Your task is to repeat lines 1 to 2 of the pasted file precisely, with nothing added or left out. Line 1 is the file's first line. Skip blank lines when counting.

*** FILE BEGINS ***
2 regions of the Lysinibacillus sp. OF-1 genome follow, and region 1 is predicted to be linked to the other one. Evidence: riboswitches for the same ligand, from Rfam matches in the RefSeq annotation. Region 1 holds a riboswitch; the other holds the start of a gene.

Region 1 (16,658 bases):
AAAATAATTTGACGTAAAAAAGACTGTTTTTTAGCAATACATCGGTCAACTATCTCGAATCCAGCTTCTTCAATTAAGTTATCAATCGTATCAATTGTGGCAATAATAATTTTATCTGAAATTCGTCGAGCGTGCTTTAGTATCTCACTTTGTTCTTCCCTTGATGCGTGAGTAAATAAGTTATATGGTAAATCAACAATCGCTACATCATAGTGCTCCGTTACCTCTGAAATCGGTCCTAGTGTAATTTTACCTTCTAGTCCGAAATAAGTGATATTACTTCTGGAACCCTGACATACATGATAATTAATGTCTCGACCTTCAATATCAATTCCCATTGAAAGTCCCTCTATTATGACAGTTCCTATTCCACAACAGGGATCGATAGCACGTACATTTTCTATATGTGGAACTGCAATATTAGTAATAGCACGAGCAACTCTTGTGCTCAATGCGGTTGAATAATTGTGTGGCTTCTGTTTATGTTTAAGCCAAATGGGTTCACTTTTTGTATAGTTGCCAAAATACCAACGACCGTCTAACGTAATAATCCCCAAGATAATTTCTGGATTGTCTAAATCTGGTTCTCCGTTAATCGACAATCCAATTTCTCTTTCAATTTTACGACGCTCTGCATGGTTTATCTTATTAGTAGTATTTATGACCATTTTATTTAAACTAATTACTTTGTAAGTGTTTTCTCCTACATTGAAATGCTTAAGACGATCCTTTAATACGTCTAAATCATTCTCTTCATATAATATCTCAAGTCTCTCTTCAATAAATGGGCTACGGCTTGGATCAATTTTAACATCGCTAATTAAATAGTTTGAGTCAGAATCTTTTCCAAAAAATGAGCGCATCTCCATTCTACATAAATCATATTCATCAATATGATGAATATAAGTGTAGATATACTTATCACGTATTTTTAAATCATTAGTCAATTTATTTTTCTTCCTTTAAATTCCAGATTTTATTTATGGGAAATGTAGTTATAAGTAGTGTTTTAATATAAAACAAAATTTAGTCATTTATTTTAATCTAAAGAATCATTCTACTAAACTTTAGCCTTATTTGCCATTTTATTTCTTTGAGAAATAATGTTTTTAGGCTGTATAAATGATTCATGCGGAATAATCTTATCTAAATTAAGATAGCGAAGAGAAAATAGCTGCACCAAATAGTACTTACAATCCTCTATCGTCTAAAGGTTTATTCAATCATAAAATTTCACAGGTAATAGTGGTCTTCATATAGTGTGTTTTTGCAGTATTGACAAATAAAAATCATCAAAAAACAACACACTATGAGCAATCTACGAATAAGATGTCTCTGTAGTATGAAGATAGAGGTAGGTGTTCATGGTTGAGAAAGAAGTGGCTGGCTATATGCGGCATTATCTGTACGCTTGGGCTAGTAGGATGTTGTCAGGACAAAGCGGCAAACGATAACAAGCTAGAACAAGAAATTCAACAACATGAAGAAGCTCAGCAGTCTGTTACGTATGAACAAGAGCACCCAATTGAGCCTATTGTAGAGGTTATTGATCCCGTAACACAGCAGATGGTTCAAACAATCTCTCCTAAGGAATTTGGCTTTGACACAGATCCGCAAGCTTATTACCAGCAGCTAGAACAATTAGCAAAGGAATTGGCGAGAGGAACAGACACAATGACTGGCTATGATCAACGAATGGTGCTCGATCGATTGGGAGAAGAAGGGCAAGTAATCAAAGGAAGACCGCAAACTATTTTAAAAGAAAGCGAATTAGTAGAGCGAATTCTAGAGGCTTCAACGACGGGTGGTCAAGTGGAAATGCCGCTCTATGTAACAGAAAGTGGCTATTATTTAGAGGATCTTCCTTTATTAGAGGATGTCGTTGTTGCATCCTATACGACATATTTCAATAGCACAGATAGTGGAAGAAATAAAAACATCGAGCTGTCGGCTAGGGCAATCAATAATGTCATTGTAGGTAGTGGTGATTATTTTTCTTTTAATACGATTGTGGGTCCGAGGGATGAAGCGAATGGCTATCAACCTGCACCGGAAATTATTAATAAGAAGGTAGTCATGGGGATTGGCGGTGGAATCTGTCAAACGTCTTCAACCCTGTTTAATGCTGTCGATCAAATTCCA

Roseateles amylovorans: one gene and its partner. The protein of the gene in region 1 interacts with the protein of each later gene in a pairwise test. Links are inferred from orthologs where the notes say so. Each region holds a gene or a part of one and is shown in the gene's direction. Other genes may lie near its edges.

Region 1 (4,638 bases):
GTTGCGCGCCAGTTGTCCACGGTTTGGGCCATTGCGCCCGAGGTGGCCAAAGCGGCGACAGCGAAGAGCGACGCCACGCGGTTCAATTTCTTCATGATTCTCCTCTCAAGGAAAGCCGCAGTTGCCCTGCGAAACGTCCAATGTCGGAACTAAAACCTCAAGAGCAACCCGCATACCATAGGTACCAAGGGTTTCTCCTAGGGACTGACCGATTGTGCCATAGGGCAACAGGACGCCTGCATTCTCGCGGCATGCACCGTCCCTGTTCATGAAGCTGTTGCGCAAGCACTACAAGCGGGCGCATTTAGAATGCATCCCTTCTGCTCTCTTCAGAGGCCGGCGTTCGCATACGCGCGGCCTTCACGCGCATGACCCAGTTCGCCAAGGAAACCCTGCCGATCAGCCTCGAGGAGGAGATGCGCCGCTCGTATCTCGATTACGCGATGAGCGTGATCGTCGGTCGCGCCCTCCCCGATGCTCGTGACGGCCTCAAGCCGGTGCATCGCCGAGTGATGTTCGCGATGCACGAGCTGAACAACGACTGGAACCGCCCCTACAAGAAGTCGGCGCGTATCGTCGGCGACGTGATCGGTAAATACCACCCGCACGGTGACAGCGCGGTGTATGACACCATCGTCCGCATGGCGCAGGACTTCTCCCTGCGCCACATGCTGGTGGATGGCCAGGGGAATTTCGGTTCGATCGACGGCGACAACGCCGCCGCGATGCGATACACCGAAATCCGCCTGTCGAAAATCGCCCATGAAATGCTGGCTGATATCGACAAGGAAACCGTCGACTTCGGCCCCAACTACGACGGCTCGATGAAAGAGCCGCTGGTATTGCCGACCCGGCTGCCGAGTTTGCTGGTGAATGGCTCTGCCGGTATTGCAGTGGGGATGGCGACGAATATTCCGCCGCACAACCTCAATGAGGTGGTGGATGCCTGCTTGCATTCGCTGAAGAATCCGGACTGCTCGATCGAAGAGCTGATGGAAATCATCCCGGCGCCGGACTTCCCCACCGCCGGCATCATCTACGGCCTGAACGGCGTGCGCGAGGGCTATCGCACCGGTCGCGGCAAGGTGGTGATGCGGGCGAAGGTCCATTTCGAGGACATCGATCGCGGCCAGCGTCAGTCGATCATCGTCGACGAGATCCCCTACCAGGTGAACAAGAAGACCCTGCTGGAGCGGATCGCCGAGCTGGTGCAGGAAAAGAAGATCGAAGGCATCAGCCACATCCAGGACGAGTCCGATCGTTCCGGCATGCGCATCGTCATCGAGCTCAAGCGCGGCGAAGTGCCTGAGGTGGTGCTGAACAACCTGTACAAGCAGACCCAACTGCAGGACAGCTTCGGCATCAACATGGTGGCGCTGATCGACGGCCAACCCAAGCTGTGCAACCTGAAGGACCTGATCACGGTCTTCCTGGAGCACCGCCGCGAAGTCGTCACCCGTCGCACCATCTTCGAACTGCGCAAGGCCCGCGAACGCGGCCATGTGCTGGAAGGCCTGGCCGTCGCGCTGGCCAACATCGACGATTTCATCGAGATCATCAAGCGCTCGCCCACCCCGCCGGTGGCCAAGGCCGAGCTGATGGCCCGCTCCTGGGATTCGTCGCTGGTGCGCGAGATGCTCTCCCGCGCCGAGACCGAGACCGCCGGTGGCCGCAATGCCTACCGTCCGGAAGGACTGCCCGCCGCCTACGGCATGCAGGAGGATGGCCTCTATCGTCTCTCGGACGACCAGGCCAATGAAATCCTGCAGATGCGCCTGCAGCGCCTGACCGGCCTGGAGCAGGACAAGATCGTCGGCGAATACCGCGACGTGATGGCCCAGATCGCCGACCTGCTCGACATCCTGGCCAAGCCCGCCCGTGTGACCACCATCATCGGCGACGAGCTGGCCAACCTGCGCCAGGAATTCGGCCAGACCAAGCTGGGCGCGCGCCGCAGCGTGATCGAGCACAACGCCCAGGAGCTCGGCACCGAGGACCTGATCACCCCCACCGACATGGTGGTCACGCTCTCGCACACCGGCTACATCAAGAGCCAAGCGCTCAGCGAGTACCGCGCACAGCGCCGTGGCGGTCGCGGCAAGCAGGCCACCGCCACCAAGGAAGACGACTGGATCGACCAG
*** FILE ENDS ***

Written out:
2 regions of the Lysinibacillus sp. OF-1 genome follow, and region 1 is predicted to be linked to the other one. Evidence: riboswitches for the same ligand, from Rfam matches in the RefSeq annotation. Region 1 holds a riboswitch; the other holds the start of a gene.

Region 1 (16,658 bases):